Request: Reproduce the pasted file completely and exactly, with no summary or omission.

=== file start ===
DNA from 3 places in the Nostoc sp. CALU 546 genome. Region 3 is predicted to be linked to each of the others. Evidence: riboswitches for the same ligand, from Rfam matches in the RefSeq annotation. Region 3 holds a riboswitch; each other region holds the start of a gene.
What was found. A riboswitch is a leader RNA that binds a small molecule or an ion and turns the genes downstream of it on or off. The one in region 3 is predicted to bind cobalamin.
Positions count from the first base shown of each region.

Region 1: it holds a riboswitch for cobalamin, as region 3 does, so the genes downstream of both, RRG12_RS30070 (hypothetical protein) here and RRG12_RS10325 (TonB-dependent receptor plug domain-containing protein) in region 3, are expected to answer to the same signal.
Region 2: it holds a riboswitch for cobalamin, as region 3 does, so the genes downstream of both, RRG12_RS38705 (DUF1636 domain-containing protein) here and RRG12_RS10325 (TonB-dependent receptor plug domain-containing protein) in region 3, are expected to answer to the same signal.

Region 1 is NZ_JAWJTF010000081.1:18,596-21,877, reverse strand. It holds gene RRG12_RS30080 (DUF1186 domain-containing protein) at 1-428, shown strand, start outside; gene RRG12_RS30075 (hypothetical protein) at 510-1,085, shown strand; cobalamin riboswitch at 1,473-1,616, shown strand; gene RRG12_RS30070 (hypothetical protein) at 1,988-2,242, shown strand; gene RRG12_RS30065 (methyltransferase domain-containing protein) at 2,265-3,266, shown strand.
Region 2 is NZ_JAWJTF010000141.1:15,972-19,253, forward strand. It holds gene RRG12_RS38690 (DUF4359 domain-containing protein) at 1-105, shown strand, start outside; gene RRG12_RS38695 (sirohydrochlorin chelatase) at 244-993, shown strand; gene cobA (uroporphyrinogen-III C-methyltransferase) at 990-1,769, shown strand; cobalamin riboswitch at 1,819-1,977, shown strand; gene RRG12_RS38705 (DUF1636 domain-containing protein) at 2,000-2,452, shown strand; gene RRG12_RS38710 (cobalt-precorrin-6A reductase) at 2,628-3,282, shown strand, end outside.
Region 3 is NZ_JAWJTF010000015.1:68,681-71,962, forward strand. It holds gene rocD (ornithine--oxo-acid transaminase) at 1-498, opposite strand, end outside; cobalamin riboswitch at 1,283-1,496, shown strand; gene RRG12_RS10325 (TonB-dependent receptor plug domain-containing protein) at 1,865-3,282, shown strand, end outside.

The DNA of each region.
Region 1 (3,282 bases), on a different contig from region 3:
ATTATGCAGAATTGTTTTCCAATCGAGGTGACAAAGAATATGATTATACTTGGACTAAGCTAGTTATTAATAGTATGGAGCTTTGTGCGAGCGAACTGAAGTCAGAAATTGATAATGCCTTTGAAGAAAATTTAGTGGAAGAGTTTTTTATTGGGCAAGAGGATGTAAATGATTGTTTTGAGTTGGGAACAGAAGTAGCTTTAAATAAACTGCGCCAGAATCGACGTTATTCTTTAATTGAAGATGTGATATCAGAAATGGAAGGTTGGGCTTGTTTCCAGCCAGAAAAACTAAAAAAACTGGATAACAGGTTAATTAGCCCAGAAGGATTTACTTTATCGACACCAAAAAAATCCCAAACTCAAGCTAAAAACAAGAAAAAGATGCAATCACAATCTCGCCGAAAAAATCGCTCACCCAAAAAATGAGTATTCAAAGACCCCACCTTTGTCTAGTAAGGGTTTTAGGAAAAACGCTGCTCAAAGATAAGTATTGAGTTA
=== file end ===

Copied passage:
DNA from 3 places in the Nostoc sp. CALU 546 genome. Region 3 is predicted to be linked to each of the others. Evidence: riboswitches for the same ligand, from Rfam matches in the RefSeq annotation. Region 3 holds a riboswitch; each other region holds the start of a gene.
What was found. A riboswitch is a leader RNA that binds a small molecule or an ion and turns the genes downstream of it on or off. The one in region 3 is predicted to bind cobalamin.
Positions count from the first base shown of each region.

Region 1: it holds a riboswitch for cobalamin, as region 3 does, so the genes downstream of both, RRG12_RS30070 (hypothetical protein) here and RRG12_RS10325 (TonB-dependent receptor plug domain-containing protein) in region 3, are expected to answer to the same signal.
Region 2: it holds a riboswitch for cobalamin, as region 3 does, so the genes downstream of both, RRG12_RS38705 (DUF1636 domain-containing protein) here and RRG12_RS10325 (TonB-dependent receptor plug domain-containing protein) in region 3, are expected to answer to the same signal.

Region 1 is NZ_JAWJTF010000081.1:18,596-21,877, reverse strand. It holds gene RRG12_RS30080 (DUF1186 domain-containing protein) at 1-428, shown strand, start outside; gene RRG12_RS30075 (hypothetical protein) at 510-1,085, shown strand; cobalamin riboswitch at 1,473-1,616, shown strand; gene RRG12_RS30070 (hypothetical protein) at 1,988-2,242, shown strand; gene RRG12_RS30065 (methyltransferase domain-containing protein) at 2,265-3,266, shown strand.
Region 2 is NZ_JAWJTF010000141.1:15,972-19,253, forward strand. It holds gene RRG12_RS38690 (DUF4359 domain-containing protein) at 1-105, shown strand, start outside; gene RRG12_RS38695 (sirohydrochlorin chelatase) at 244-993, shown strand; gene cobA (uroporphyrinogen-III C-methyltransferase) at 990-1,769, shown strand; cobalamin riboswitch at 1,819-1,977, shown strand; gene RRG12_RS38705 (DUF1636 domain-containing protein) at 2,000-2,452, shown strand; gene RRG12_RS38710 (cobalt-precorrin-6A reductase) at 2,628-3,282, shown strand, end outside.
Region 3 is NZ_JAWJTF010000015.1:68,681-71,962, forward strand. It holds gene rocD (ornithine--oxo-acid transaminase) at 1-498, opposite strand, end outside; cobalamin riboswitch at 1,283-1,496, shown strand; gene RRG12_RS10325 (TonB-dependent receptor plug domain-containing protein) at 1,865-3,282, shown strand, end outside.

The DNA of each region.
Region 1 (3,282 bases), on a different contig from region 3:
ATTATGCAGAATTGTTTTCCAATCGAGGTGACAAAGAATATGATTATACTTGGACTAAGCTAGTTATTAATAGTATGGAGCTTTGTGCGAGCGAACTGAAGTCAGAAATTGATAATGCCTTTGAAGAAAATTTAGTGGAAGAGTTTTTTATTGGGCAAGAGGATGTAAATGATTGTTTTGAGTTGGGAACAGAAGTAGCTTTAAATAAACTGCGCCAGAATCGACGTTATTCTTTAATTGAAGATGTGATATCAGAAATGGAAGGTTGGGCTTGTTTCCAGCCAGAAAAACTAAAAAAACTGGATAACAGGTTAATTAGCCCAGAAGGATTTACTTTATCGACACCAAAAAAATCCCAAACTCAAGCTAAAAACAAGAAAAAGATGCAATCACAATCTCGCCGAAAAAATCGCTCACCCAAAAAATGAGTATTCAAAGACCCCACCTTTGTCTAGTAAGGGTTTTAGGAAAAACGCTGCTCAAAGATAAGTATTGAGTTA